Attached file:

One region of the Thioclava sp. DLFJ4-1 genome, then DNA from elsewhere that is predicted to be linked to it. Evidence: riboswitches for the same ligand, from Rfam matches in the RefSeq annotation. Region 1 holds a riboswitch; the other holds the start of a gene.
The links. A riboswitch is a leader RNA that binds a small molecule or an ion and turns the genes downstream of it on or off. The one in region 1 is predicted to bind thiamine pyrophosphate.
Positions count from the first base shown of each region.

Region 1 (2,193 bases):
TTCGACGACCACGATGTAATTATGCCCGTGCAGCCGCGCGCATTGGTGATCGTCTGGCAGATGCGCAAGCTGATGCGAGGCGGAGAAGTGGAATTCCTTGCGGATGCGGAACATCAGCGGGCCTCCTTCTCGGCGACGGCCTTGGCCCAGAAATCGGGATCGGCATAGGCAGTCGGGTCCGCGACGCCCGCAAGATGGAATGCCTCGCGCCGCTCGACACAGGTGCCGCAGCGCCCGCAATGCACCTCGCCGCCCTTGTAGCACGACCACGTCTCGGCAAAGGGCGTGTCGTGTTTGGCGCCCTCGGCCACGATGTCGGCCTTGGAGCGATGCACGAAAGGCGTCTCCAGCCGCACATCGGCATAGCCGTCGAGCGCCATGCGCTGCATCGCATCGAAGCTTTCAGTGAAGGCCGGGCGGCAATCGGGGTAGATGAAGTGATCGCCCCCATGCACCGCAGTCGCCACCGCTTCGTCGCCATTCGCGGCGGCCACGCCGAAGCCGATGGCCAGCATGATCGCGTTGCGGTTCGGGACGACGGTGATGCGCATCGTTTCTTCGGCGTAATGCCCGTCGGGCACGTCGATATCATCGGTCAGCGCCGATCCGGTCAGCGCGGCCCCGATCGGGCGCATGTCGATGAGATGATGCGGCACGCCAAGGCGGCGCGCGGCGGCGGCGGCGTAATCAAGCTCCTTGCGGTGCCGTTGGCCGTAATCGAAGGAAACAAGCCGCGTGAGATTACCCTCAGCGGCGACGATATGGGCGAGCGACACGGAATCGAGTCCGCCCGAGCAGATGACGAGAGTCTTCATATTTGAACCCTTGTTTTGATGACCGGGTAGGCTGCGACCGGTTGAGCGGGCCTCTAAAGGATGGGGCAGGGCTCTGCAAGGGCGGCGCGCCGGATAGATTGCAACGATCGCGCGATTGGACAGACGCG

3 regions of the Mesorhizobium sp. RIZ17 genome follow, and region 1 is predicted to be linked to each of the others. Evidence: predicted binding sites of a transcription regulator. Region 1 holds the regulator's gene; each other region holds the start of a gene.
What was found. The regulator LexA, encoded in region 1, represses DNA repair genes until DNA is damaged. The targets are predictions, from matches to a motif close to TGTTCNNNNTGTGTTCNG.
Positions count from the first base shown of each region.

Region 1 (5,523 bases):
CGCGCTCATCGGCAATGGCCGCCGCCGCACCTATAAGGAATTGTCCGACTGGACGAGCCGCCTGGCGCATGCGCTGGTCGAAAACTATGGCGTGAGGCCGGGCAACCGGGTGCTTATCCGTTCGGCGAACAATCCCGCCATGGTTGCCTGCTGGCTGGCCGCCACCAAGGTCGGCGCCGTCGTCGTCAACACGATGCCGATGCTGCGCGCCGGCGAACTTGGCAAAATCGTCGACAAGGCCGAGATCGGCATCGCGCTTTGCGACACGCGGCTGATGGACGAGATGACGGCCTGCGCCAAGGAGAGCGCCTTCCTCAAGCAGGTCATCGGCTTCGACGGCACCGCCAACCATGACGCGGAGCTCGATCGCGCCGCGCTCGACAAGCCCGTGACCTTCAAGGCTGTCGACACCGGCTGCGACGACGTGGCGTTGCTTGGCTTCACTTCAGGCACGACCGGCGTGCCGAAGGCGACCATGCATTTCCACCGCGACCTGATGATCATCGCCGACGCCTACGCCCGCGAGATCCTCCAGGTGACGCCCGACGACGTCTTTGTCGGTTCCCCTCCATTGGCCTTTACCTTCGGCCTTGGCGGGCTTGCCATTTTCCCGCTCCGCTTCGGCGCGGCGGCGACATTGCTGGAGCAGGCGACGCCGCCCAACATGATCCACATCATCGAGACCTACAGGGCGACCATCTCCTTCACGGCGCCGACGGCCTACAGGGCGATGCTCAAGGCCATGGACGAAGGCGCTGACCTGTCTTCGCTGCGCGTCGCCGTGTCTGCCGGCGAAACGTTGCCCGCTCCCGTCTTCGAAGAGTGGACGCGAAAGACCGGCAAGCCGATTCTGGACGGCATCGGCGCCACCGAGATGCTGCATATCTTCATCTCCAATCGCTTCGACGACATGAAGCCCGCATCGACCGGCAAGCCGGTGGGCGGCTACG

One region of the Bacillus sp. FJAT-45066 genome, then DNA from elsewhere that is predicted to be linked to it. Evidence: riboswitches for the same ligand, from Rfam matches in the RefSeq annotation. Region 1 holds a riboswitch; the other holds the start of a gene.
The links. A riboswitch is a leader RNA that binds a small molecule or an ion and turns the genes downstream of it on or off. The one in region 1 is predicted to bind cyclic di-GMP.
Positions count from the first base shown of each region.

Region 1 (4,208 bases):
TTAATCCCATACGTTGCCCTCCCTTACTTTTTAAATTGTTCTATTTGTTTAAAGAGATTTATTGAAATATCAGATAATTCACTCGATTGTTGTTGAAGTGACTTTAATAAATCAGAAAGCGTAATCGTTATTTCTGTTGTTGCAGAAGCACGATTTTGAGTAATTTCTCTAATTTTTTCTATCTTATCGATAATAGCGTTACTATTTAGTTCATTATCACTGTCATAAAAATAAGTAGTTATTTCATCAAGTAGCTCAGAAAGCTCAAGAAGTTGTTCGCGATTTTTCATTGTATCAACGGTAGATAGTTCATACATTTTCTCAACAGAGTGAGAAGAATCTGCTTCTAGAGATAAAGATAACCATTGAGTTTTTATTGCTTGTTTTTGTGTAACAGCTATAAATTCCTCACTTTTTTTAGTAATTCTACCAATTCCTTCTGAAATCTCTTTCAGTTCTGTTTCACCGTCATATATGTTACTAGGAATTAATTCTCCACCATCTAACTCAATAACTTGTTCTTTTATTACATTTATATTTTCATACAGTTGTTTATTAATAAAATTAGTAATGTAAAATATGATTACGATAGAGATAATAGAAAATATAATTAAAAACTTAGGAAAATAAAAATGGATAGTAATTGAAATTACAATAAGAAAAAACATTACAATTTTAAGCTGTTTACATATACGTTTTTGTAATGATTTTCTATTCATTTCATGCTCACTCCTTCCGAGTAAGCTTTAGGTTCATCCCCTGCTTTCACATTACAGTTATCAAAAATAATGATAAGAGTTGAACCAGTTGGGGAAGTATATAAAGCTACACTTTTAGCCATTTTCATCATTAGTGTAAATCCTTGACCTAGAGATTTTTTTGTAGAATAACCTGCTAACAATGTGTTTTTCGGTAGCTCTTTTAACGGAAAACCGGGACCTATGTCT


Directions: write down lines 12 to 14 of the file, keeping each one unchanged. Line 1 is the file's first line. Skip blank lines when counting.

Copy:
The links. A riboswitch is a leader RNA that binds a small molecule or an ion and turns the genes downstream of it on or off. The one in region 1 is predicted to bind cyclic di-GMP.
Positions count from the first base shown of each region.

Region 1 (4,208 bases):